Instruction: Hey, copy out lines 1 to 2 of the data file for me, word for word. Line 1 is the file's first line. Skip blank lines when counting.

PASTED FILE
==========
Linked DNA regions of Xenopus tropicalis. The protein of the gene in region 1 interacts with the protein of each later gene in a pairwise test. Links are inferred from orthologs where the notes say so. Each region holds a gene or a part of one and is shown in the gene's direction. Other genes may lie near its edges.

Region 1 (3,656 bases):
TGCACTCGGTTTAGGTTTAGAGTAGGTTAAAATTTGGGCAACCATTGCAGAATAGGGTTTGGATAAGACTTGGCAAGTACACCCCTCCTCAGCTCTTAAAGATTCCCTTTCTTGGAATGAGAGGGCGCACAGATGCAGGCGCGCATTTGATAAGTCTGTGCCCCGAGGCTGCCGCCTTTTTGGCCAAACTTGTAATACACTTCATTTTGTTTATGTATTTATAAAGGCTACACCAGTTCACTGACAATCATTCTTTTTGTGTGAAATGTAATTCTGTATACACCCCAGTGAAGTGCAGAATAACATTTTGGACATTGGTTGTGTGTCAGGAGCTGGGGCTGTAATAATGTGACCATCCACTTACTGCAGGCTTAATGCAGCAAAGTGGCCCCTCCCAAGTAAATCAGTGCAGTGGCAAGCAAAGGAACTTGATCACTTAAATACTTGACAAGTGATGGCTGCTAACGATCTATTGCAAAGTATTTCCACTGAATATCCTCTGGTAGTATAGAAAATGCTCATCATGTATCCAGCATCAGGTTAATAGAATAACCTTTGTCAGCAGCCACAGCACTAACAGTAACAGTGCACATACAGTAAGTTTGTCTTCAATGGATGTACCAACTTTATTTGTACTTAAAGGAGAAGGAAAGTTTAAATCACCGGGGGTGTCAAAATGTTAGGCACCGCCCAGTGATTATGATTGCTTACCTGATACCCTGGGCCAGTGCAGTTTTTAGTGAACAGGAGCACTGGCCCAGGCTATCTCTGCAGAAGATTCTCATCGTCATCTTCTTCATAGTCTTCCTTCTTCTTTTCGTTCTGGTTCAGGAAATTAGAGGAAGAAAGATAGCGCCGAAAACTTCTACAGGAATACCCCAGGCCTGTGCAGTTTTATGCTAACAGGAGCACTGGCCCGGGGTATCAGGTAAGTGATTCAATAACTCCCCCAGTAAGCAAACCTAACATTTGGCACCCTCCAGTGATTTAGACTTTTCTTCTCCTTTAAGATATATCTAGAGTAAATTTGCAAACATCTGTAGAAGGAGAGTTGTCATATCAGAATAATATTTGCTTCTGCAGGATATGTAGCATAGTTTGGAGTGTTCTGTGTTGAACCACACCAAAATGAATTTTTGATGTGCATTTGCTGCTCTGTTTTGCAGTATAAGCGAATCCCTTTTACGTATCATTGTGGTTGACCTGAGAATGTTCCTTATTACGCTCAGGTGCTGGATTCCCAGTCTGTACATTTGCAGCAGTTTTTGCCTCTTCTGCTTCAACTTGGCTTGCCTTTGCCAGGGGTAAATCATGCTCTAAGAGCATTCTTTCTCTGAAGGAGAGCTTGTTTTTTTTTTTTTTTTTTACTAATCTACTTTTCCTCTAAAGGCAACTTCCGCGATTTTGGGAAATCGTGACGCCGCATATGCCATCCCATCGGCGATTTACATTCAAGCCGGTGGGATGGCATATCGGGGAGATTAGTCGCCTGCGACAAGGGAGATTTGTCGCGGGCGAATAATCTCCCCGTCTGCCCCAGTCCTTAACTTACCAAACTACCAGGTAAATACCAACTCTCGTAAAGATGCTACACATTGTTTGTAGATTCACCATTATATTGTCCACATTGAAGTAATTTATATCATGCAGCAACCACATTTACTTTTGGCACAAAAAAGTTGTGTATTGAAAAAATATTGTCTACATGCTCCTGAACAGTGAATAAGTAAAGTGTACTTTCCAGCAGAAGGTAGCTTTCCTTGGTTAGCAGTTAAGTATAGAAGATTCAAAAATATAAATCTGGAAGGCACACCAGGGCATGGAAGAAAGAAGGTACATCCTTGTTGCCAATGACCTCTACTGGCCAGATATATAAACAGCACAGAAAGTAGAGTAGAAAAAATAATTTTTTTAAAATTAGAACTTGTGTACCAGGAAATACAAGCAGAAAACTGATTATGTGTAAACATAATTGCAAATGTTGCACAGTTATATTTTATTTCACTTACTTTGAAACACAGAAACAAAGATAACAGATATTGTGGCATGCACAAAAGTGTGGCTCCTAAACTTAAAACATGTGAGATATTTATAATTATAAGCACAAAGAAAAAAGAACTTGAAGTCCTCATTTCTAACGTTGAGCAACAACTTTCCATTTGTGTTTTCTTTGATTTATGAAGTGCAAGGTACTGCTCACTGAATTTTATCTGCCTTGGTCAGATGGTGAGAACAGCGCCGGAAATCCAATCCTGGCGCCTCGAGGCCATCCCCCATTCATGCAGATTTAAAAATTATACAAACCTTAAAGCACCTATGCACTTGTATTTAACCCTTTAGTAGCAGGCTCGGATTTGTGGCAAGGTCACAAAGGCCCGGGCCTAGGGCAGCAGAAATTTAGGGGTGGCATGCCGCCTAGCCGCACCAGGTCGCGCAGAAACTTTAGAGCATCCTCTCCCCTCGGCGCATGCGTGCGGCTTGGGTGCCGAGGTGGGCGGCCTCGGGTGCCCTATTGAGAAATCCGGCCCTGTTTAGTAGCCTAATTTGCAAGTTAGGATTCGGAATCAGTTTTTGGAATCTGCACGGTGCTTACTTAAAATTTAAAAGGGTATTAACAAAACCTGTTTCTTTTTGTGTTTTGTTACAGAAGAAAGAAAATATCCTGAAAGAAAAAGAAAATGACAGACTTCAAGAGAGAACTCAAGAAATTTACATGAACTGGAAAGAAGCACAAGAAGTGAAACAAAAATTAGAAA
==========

Linked DNA regions of Xenopus tropicalis. The protein of the gene in region 1 interacts with the protein of each later gene in a pairwise test. Links are inferred from orthologs where the notes say so. Each region holds a gene or a part of one and is shown in the gene's direction. Other genes may lie near its edges.

Region 1 (3,656 bases):